The Southwestern Historical Quarterly, Volume 99, July 1995 - April, 1996 Page: 595
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statehood. On a year-by-year and county-by-county basis, he shows how Texas ul-
timately "filled out" to its present 254 counties.
"Evolution" is an appropriate word in this book's subtitle, because it enables
one to compare earlier maps with later maps in order to see how Texas counties
developed spatially. As Gournay demonstrates, Texas was settled largely from
east to west from the early nineteenth century to the early twentieth century.
Consequently, early Texas counties are more irregular in shape and bear little
relationship to the cardinal directions of the compass, a legacy of their being
surveyed on the metes and bounds system. On the other hand, the Texas coun-
ties farther west, especially those in the Panhandle and Central Texas, tend to be
rectilinear and compass-oriented as a result of later, more standardized survey-
ing techniques. Gournay also correctly concludes that continued growth in
(West) Texas could result in new county development in the future.
University of Texas at Arlington RICHARD FRANCAVIGLIA
Border Cuates: A History of the U.S.-Mexican Twin Cities. By Milo Kearney and An-
thony Knopp. (Austin: Eakin Press, 1995. Pp. v+331. Bibliography, index.
ISBN 1-57168-057-8. $19.95, paper.)
The U.S.-Mexico line has a number of unique twin cities, a fact most readers
will never think about until they read the cogently written first chapter of this
book. The twin cities given emphasis here are Matamoros-Brownsville, Reynosa-
McAllen, Nuevo Laredo-Laredo, Piedras Negras-Eagle Pass, Ciudad Acufia-Del
Rio, Ojinaga-Presidio, Ciudad Juirez-El Paso, Nogales-Nogales, Mexicali-Calexi-
co, and Tijuana-San Diego.
The inclusion of San Diego is something of a surprise, since historically it has
never been a border town, and never considered itself one until recent times,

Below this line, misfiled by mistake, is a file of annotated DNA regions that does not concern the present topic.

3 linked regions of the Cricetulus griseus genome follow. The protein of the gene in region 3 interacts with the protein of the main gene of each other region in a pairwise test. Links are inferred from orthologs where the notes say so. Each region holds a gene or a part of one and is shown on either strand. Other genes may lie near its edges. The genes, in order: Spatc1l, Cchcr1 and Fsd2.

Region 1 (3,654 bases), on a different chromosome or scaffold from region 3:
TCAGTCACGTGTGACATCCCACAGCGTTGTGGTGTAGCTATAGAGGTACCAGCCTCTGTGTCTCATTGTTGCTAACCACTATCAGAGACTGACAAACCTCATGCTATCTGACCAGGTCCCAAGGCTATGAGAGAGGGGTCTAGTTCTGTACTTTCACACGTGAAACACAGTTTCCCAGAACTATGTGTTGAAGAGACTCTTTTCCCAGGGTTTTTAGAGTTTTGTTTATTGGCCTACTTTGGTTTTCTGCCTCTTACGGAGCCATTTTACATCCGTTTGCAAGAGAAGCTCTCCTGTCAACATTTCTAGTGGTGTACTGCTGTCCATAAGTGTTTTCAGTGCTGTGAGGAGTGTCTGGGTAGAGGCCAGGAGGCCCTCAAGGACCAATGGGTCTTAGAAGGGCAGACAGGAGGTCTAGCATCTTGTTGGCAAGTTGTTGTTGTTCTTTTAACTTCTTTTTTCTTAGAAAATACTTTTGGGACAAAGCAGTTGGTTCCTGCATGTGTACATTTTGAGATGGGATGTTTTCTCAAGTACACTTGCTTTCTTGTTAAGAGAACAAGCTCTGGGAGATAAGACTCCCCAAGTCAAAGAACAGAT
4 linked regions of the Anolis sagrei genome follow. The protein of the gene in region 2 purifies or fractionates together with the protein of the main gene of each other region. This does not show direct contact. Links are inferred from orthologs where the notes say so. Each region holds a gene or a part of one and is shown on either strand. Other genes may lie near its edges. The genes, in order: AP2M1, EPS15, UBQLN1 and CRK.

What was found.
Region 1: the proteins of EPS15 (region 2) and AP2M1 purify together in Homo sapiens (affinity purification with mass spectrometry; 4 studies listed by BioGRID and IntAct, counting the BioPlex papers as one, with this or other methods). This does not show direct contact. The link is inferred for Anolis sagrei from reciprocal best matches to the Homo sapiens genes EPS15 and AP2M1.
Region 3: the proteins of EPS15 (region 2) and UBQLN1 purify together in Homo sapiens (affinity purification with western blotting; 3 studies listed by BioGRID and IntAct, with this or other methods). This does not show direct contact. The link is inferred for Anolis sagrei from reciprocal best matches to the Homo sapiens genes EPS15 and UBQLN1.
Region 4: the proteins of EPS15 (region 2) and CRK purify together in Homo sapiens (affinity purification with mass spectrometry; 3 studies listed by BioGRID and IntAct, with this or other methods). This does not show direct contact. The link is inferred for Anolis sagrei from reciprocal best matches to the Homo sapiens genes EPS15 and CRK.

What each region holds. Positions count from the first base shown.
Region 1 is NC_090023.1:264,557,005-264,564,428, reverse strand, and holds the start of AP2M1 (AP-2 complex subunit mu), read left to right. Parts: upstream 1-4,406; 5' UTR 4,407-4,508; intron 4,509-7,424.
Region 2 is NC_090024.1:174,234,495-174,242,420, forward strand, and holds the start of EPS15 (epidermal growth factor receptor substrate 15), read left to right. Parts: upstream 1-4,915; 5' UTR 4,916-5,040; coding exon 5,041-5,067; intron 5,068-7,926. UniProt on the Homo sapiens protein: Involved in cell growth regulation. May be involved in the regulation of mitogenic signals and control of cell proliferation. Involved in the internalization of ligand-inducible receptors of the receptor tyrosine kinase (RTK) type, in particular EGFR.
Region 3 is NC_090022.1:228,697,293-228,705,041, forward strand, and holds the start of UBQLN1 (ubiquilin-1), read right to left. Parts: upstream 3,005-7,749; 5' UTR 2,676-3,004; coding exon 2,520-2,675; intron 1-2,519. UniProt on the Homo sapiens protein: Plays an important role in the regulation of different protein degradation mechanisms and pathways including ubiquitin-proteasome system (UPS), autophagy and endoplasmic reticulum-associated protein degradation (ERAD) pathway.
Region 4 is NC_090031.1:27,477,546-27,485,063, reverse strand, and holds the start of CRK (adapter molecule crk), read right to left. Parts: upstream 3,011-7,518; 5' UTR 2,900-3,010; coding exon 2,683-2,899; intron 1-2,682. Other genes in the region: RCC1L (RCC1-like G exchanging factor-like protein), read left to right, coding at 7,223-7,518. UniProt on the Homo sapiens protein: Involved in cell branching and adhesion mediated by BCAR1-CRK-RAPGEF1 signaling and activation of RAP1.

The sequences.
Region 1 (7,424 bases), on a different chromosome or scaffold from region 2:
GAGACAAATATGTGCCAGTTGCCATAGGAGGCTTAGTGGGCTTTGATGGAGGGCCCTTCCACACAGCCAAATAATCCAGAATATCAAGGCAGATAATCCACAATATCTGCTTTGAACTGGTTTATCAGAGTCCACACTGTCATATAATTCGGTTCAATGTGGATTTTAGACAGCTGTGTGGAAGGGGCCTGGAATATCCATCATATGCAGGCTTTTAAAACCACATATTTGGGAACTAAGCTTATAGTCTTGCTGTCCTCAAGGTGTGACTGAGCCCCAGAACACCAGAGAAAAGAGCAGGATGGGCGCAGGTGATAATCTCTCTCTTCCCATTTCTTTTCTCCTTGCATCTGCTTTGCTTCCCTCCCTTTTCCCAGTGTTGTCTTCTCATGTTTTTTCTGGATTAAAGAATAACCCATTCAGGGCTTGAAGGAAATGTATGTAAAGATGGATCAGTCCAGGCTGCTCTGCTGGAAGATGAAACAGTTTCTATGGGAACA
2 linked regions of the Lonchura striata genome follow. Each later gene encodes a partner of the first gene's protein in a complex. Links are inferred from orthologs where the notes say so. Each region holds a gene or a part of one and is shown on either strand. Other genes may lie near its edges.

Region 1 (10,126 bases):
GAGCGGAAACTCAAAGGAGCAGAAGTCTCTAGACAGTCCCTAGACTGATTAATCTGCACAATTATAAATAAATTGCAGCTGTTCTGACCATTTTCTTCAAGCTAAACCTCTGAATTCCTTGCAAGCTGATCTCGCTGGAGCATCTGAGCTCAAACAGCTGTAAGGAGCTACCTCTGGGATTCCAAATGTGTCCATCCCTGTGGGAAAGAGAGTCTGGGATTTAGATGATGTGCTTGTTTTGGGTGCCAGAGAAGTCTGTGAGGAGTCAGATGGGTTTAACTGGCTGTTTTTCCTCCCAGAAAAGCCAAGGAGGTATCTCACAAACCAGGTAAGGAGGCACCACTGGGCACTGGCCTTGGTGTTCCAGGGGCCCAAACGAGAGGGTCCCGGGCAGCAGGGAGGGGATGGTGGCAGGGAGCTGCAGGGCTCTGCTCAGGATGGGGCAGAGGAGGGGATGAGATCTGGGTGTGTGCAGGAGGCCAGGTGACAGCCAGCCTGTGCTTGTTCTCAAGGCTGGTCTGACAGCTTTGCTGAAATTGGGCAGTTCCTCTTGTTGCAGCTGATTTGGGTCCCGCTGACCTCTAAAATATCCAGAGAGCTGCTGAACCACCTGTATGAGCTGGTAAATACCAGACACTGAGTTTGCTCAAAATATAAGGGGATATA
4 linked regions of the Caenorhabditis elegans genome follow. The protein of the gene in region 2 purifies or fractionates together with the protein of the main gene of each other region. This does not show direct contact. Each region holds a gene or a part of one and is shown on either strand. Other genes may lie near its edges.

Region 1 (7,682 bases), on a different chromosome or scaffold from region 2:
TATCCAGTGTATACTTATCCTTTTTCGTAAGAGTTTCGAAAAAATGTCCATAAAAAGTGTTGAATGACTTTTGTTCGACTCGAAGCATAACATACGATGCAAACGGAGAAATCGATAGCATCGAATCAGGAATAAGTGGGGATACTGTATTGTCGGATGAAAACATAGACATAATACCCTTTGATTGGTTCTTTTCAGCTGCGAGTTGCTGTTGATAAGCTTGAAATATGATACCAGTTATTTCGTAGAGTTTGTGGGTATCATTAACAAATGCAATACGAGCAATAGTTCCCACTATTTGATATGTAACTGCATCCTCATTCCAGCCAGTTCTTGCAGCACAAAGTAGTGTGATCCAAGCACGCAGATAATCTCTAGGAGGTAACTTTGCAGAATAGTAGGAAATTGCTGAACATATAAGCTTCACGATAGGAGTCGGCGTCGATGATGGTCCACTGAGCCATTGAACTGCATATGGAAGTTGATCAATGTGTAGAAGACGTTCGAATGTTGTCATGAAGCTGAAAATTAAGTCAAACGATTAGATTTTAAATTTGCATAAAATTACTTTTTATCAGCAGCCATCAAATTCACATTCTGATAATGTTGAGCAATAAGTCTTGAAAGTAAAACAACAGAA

and then only reluctantly. Nevertheless, the authors have covered it thoroughly.
Like most histories, this one begins at the beginning. First there were the
foundings, then the inevitable class divisions and corruptions. When the Ameri-
cans arrived, the border towns actually started becoming twin cities. The Civil
War and the Gilded Age had their effect. The Mexican Revolution stormed back
and forth along the international boundary, leading to the ups and downs of the
192os and 193os. The post-World War II years brought the twin cities both prob-
lems and prospects, followed by the maquiladora era and the free-trade zone. The
authors do not speculate about the future.
From my perspective, the few errors seem so inconsequential as to be unwor-
thy of mention. It seems sufficient to say that this is a very carefully written, thor-
oughly researched book, perhaps as close to being definitive as any we will
encounter during our lifetimes. However, the book's greatest strength-its at-
tention to detail-is also its greatest weakness.
Altogether there are twelve chapters, but each has multiple subheadings, two
(and occasionally three) on each page not being unusual. On practically any
page, or in practically any paragraph, one encounters many names, events,
dates, and places. While one can argue that this is factual history, it can make for
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Texas State Historical Association. The Southwestern Historical Quarterly, Volume 99, July 1995 - April, 1996, periodical, 1996; Austin, Texas. (texashistory.unt.edu/ark:/67531/metapth101217/m1/673/?rotate=270: accessed March 30, 2017), University of North Texas Libraries, The Portal to Texas History, texashistory.unt.edu; crediting Texas State Historical Association.